The time of Sakalava place
Michael Lambek (University of Toronto)
Paper short abstract:
The paper examines the curation of sacred places in northwest Madagascar and specifies how notions of temporality shape the restoration of place.
Paper long abstract:
Among Sakalava in northwest Madagascar the most continuous places are ancestral shrines and cemeteries. Their curation is the responsibility of reigning monarchs, aided by a corps of spirit mediums and people devoted to ancestral work. Sakalava ideas of conservation or preservation have been based on a different form of historicity than the one associated with modernity, in which "everything that is solid melts into air" and the angel of history can only look disconsolately back at the ruins or try to objectify them as 'heritage.' What is lost in such a modernist framework is not merely objects, buildings, or scenes of life but the very quality of a historicity in which continuity is more salient than loss, reproduction than preservation, and labour than work. This paper discusses a living community that maintains a continuous relationship with the past, such that the past moves forward together with the present into the future. This has implications for the way places can change while remaining 'authentic' and gives rise to a distinctive kind of politics of placement and architectural replacement.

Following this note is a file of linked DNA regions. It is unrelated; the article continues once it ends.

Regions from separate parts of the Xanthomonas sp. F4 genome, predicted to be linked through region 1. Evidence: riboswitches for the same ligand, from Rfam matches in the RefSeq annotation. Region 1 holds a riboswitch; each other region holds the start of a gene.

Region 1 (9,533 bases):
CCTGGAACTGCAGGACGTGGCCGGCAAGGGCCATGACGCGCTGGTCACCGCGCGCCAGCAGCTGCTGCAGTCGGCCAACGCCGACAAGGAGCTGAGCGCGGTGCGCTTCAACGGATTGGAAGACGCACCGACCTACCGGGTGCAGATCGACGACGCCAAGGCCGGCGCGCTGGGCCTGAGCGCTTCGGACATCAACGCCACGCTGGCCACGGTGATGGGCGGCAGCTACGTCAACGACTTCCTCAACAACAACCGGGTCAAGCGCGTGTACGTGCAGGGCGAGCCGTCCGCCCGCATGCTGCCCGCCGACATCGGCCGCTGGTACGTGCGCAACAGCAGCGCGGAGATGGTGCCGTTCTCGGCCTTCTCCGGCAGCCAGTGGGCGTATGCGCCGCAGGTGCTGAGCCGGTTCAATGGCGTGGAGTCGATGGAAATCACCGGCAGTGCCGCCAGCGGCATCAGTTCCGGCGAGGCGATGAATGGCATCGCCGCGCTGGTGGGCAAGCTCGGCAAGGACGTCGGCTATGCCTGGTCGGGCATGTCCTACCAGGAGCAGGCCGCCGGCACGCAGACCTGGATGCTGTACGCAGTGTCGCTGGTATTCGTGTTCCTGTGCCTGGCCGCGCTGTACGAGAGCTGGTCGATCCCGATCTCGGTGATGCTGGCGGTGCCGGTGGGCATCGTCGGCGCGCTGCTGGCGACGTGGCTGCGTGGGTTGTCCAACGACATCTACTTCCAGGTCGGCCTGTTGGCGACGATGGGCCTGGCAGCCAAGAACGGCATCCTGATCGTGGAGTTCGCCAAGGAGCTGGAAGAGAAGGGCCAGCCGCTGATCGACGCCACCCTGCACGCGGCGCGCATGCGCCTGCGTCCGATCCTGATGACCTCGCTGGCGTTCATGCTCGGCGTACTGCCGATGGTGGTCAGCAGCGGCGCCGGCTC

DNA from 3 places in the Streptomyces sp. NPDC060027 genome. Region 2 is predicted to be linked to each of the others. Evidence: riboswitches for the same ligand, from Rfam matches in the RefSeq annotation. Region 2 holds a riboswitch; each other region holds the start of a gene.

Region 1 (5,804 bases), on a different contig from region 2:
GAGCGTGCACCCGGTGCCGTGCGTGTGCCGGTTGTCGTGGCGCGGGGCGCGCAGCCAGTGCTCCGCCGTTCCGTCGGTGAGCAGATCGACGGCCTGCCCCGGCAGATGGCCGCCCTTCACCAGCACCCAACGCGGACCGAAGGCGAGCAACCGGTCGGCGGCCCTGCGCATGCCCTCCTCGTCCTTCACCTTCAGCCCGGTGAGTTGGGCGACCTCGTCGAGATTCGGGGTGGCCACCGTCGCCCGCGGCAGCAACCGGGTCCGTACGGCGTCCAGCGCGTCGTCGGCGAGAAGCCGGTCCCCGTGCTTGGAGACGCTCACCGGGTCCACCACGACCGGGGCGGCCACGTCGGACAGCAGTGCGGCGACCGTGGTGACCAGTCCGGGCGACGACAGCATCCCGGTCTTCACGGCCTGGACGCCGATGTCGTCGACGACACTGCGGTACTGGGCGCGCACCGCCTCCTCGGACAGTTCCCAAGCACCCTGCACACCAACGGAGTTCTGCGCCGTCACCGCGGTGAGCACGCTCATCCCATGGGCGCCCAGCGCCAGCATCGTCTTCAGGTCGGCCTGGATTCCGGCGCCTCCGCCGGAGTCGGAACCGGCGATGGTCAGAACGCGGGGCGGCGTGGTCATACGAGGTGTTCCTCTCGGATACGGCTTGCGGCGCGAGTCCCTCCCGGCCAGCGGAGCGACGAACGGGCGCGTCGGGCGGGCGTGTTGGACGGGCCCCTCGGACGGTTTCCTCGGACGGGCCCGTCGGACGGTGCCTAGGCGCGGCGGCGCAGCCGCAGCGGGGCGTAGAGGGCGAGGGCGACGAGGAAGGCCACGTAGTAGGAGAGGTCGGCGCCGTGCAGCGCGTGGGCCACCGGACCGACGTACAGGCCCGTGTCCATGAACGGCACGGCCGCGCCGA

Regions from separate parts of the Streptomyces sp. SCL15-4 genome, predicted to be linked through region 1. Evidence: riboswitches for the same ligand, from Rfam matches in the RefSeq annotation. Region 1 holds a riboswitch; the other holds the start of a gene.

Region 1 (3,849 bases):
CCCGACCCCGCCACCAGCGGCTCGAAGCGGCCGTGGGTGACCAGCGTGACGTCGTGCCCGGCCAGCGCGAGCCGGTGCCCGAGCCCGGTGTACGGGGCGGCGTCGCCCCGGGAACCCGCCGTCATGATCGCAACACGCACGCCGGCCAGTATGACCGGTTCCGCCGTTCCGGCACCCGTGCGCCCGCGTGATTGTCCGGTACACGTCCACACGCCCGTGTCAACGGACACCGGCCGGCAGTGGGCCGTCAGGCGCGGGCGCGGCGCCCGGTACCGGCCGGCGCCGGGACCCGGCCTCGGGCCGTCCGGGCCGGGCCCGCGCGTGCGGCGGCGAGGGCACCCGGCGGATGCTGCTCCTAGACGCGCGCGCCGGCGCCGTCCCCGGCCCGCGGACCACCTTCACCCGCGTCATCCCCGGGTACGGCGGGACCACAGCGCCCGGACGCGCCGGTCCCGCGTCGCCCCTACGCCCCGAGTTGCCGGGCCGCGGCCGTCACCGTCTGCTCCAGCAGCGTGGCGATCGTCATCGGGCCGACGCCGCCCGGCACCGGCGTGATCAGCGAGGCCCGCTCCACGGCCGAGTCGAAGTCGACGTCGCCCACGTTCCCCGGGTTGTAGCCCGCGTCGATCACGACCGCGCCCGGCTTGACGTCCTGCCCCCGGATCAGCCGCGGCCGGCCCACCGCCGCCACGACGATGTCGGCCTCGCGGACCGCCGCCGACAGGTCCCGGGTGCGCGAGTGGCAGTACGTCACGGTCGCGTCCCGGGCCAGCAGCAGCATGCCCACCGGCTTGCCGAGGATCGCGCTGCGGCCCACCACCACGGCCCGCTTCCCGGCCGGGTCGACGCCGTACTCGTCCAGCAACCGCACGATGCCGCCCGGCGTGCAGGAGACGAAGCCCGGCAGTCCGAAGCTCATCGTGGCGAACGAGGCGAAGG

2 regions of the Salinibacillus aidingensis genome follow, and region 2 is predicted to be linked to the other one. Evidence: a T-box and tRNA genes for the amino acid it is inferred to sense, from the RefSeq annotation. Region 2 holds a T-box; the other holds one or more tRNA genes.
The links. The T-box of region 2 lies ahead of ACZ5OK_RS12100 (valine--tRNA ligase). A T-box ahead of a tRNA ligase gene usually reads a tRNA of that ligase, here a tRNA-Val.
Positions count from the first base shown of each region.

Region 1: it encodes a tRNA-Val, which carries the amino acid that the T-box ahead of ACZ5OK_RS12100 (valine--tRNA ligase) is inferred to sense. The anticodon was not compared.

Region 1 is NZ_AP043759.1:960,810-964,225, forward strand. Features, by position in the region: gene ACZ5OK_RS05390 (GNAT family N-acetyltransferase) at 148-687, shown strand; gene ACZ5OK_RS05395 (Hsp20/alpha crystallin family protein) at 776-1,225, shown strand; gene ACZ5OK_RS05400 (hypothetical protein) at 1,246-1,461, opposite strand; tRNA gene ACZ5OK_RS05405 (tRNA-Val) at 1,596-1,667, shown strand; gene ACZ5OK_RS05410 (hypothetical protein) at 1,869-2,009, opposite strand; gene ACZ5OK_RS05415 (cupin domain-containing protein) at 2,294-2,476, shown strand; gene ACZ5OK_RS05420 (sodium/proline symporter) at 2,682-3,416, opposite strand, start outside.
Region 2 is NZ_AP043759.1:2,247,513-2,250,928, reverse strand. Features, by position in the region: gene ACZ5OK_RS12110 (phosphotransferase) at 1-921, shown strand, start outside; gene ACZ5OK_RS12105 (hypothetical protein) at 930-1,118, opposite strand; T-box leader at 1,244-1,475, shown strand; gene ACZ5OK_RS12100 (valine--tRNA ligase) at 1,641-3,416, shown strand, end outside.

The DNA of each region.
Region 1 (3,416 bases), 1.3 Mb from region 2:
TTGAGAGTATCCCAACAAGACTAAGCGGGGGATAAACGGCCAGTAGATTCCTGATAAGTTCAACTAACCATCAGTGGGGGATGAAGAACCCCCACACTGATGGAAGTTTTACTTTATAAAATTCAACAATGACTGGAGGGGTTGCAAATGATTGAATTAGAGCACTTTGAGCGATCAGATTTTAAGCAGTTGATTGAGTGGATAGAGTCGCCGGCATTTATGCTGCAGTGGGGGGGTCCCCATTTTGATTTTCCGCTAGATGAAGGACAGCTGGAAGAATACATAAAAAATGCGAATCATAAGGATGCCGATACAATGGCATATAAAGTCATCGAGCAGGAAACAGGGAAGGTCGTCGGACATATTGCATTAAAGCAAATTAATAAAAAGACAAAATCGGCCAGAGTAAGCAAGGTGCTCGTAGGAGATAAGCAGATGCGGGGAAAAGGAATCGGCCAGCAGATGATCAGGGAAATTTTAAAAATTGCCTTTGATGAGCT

Spirit of place